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Reviewed by Raanan Geberer for Readers' Favorite
The fabled air battles of World War I have a tendency to be romanticized, and even satirized as in the popular 1960s song, Snoopy and the Red Baron. But Will Ottinger, in his historical novel A Season for Ravens, not only makes the lives of those pioneering pilots realistic, he takes readers behind the scenes – on both sides. On the German side, he focuses on Lt. Stefan Dietzel and his training officer, Sgt. Rudolf Reiter. Both know they need more victories before the Americans enter the war, and both have to explain the death of a general’s son who was one of their pilots. On the Allied side, Ottinger focuses on two American volunteers in the Royal Flying Corps — Nathan Fleming and Billy Teal. Fleming is a working-class Irish-American who once worked in the stockyards and who becomes infatuated with a British nurse. Teal, who comes from a genteel Southern family, is a psychopathic sadist who sees the war as a game. Every once in a while, he’s overcome by what he calls “the worm” — the urge to kill. And he doesn’t target only the enemy.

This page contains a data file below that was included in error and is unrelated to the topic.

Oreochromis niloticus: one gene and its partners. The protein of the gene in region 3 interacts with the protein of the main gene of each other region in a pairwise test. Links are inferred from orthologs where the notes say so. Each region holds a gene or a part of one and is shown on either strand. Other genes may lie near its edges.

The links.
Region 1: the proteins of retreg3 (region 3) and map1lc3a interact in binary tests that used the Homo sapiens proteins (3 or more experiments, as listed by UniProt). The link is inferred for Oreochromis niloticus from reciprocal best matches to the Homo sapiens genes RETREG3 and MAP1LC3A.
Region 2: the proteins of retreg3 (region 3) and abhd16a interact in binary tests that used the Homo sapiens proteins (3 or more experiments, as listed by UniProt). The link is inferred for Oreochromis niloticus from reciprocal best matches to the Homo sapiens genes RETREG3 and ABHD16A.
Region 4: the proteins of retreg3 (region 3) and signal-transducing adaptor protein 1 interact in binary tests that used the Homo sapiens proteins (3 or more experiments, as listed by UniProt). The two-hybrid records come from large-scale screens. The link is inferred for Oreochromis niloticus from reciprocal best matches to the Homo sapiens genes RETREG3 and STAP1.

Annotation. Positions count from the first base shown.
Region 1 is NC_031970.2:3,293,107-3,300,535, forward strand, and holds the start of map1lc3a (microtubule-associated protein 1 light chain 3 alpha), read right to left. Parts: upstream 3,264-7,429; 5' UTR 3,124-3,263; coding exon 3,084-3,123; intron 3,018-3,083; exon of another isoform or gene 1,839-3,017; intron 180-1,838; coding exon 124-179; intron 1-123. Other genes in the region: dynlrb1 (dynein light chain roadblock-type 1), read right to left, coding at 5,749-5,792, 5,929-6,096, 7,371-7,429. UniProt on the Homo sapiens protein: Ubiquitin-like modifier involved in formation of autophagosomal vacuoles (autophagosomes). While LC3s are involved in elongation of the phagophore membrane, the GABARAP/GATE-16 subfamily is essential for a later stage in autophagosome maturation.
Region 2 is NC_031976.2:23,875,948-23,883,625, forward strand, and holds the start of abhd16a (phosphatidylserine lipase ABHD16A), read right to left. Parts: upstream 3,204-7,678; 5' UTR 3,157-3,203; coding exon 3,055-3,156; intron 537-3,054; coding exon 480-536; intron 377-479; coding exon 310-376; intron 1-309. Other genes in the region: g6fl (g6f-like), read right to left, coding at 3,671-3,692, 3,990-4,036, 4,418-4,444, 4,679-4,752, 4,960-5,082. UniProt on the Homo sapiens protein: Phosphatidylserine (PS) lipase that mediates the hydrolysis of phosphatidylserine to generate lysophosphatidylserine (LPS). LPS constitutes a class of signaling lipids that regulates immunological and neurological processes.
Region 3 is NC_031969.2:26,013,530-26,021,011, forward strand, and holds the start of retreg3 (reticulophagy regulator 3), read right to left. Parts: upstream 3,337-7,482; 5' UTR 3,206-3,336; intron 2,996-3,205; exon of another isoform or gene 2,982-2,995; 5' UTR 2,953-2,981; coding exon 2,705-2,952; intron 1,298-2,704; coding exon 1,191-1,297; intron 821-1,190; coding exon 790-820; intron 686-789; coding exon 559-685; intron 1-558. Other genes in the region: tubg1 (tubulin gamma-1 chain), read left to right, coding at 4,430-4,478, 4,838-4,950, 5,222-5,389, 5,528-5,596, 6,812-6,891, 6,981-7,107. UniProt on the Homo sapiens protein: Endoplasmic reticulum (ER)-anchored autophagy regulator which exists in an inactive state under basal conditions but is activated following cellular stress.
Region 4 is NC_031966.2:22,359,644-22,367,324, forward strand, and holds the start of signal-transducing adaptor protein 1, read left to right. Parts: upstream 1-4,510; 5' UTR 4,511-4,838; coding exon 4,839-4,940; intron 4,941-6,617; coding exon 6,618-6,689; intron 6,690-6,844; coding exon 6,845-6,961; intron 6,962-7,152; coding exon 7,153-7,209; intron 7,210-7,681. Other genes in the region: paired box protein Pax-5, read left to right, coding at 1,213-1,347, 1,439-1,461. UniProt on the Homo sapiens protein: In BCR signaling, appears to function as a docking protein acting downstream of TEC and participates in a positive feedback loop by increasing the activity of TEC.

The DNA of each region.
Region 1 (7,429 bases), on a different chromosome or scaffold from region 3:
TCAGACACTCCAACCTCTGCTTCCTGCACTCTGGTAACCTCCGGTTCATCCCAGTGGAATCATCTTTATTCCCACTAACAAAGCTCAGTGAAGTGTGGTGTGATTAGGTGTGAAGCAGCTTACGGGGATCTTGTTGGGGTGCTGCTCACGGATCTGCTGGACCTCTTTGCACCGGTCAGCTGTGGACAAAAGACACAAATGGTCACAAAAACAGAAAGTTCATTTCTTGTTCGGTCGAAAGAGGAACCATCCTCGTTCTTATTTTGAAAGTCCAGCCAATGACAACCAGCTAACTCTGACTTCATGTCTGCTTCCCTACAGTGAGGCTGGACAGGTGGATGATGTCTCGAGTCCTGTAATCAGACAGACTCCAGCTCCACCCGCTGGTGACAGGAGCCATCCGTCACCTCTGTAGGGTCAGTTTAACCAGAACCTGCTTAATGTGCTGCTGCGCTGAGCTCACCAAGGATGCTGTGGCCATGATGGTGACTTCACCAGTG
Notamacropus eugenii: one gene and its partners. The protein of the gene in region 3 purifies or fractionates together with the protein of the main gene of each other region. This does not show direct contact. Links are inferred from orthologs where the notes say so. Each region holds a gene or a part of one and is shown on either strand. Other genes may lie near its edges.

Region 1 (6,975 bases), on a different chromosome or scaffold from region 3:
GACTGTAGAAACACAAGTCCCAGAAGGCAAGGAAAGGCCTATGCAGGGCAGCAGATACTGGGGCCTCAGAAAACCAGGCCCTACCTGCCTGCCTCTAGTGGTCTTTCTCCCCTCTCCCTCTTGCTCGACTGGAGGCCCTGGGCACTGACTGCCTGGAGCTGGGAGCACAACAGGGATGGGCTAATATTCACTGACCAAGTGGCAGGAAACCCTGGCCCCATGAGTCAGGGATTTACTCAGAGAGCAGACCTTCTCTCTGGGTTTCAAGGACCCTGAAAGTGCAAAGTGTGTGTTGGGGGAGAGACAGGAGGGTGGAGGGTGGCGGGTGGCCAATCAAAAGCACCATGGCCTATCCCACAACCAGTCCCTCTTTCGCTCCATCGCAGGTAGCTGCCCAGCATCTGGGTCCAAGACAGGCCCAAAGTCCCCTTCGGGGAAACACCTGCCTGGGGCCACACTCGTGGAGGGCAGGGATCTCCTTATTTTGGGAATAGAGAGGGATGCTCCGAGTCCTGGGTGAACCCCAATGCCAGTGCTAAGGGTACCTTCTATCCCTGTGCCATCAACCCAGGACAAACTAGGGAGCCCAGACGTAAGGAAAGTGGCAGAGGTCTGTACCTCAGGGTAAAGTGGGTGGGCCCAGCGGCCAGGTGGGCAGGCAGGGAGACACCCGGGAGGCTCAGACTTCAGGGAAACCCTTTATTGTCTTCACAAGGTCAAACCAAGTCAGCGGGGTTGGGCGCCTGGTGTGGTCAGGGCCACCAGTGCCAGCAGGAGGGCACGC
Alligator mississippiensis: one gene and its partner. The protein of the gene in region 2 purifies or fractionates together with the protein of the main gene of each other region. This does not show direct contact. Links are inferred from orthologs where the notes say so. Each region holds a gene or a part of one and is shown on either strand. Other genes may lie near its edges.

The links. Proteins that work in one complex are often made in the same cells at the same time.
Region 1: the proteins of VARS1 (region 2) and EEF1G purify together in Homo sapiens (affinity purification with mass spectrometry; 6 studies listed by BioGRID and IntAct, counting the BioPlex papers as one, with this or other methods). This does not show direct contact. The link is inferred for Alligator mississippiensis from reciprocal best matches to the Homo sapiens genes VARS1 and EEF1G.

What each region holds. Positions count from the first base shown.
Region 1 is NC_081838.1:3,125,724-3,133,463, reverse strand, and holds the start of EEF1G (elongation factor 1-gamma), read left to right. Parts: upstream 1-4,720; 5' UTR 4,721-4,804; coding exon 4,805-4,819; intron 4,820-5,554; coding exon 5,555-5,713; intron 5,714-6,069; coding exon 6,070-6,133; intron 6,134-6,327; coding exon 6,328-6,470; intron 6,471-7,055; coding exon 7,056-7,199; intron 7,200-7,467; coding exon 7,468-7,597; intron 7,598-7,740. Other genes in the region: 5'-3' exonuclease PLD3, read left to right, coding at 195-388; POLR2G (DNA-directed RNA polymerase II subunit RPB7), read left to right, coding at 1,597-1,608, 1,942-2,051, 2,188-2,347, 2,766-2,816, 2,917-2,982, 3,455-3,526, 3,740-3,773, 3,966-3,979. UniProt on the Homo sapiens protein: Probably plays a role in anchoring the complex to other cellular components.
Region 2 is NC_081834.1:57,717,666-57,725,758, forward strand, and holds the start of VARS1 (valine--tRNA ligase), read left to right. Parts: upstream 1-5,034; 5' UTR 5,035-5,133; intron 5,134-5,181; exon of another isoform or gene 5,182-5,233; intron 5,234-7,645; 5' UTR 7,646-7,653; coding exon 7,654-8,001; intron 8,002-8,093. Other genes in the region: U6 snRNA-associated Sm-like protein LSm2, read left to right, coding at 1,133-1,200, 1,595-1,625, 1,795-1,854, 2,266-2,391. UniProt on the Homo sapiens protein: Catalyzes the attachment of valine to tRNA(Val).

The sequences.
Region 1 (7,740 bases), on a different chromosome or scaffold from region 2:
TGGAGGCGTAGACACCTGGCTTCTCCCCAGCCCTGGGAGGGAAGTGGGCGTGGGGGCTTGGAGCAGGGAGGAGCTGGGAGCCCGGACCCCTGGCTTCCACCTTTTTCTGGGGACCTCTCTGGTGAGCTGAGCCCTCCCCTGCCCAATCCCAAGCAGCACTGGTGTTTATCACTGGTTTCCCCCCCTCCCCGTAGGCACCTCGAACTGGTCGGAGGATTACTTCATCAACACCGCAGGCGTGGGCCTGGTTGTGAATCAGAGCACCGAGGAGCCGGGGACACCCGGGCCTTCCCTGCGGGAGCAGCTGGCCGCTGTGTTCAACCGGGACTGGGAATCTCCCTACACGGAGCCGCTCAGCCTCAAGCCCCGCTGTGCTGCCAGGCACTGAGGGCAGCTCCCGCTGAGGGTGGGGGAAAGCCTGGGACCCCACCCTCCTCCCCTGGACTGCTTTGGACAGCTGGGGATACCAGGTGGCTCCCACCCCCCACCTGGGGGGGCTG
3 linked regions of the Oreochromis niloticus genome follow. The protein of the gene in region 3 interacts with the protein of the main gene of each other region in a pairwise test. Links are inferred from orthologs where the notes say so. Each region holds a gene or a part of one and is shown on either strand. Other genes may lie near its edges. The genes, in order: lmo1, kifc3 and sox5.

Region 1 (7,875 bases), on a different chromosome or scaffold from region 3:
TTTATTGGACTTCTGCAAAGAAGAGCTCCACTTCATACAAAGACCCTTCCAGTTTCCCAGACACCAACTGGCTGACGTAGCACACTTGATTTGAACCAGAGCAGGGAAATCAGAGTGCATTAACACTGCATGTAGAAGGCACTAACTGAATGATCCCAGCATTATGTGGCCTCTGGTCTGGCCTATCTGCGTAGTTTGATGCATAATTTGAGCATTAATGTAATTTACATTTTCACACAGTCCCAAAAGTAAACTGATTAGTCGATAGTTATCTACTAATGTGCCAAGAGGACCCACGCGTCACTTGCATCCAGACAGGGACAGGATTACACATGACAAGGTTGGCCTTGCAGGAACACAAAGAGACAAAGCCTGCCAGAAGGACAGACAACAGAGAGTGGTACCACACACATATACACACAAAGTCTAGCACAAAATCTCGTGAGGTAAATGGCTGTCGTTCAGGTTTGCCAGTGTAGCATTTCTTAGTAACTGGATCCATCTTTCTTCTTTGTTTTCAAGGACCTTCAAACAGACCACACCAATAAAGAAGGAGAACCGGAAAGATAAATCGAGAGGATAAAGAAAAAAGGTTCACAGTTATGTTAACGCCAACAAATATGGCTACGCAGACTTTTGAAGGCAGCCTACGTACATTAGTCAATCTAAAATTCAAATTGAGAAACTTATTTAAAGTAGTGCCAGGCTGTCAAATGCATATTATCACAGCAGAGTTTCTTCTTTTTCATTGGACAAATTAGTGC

Ottinger’s characters in A Season for Ravens are fascinating and believable. We see how the pilots on both sides are more alike than they would care to admit — most of them mainly want to survive. Above all, Ottinger demonstrates for us how air technology, which was barely out of its cradle when the war began, had to jump-start during the war. We even meet Anthony Fokker, whose factory turned out some of the most lethal German flying machines of the war. Ottinger clearly knows his fighter planes and how they handled in flight. For World War I aficionados and for fans of historical fiction in general, A Season for Ravens is a must.